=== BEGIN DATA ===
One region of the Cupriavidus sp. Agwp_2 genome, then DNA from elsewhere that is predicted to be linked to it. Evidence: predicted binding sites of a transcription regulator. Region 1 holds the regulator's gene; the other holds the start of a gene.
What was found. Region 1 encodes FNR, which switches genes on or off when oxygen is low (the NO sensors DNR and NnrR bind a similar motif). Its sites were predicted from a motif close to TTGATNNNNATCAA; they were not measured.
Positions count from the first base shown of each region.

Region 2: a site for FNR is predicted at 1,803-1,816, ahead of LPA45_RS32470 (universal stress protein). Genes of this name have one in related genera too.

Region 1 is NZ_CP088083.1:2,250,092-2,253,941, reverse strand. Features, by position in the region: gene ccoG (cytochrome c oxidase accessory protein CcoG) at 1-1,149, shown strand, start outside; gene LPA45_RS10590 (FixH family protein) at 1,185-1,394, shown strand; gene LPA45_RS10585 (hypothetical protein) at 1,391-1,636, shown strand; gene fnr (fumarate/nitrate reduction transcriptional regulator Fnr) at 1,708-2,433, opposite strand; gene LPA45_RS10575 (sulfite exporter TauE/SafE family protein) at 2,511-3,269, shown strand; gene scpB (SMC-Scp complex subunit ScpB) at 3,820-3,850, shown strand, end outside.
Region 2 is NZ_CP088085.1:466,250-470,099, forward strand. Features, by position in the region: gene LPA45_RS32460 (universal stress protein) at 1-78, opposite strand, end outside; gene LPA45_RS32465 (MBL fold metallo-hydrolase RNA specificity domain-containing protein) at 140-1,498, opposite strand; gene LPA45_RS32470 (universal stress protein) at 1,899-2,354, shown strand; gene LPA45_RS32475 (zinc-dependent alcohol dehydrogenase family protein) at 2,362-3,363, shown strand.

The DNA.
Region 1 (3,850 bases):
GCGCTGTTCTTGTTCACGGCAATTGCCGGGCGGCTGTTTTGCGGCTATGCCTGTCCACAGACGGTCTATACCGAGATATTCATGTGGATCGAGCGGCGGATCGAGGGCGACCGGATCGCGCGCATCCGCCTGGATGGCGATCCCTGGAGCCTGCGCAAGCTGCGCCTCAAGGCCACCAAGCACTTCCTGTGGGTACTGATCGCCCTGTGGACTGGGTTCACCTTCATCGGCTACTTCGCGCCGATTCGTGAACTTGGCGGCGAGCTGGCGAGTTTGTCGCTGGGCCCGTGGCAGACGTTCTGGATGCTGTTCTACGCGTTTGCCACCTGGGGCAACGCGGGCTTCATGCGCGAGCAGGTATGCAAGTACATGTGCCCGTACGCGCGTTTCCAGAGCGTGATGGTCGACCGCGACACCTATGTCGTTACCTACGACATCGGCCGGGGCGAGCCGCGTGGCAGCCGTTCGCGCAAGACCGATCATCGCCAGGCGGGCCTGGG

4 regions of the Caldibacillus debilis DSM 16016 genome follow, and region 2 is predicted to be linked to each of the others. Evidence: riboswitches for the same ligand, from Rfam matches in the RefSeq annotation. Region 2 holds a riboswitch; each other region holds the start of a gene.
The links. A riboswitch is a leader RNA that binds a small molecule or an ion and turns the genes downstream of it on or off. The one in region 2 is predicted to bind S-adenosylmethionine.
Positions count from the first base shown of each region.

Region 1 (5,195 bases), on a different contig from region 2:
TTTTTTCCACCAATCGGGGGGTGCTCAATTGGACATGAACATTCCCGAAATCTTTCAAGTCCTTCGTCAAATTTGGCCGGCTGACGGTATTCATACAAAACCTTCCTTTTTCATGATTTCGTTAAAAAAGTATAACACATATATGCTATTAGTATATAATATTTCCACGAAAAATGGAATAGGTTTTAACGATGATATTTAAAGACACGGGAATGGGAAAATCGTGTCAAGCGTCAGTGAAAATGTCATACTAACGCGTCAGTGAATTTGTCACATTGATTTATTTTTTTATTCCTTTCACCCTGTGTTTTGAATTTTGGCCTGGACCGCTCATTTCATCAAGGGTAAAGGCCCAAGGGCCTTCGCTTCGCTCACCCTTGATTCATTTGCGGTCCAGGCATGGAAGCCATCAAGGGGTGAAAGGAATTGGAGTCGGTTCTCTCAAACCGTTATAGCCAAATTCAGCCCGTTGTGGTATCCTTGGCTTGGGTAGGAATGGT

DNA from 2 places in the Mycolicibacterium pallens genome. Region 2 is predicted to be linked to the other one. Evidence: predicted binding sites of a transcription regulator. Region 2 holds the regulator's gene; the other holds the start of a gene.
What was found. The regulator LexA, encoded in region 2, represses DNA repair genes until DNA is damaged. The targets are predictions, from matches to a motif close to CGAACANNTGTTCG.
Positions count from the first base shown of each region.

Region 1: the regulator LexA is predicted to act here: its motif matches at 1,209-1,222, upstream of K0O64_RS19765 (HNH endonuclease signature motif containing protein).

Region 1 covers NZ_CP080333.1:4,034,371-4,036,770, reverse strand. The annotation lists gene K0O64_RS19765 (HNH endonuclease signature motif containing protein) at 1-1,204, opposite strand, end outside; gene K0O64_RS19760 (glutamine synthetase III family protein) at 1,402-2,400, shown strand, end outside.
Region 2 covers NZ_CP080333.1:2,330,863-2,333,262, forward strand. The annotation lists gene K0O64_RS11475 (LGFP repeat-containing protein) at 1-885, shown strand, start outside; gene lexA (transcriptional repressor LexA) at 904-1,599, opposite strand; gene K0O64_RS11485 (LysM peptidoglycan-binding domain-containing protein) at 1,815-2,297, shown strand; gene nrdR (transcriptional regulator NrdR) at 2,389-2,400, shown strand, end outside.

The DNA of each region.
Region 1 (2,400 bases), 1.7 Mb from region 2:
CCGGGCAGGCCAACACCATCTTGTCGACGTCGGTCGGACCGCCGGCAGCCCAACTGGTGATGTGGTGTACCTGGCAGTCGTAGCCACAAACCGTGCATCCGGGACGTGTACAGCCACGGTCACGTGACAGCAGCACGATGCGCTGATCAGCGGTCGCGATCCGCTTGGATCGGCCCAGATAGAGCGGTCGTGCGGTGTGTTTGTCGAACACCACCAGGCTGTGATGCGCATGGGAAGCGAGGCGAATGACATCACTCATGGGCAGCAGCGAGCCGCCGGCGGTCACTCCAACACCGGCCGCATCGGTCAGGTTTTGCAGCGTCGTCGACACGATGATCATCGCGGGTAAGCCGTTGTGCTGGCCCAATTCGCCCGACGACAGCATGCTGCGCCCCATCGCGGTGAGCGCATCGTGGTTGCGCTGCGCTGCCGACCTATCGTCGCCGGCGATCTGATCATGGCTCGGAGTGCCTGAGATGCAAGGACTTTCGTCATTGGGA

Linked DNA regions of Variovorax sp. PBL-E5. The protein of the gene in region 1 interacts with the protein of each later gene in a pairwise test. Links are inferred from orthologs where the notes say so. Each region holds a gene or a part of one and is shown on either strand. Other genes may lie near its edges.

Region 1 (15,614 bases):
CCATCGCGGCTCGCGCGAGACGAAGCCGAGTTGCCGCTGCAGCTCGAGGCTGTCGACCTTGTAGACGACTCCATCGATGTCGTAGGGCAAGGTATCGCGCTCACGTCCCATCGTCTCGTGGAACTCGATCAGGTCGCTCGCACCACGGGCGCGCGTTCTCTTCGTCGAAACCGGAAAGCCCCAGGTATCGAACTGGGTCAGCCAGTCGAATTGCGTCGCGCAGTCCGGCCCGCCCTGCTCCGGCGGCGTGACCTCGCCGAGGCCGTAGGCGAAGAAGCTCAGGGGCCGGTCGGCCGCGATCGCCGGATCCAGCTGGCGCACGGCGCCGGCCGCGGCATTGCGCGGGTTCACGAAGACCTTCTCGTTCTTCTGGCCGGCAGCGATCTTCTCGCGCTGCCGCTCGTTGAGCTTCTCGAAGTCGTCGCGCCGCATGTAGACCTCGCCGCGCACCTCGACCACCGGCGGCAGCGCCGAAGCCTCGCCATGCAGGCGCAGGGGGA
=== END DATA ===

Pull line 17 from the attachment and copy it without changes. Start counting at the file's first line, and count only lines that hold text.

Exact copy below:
Positions count from the first base shown of each region.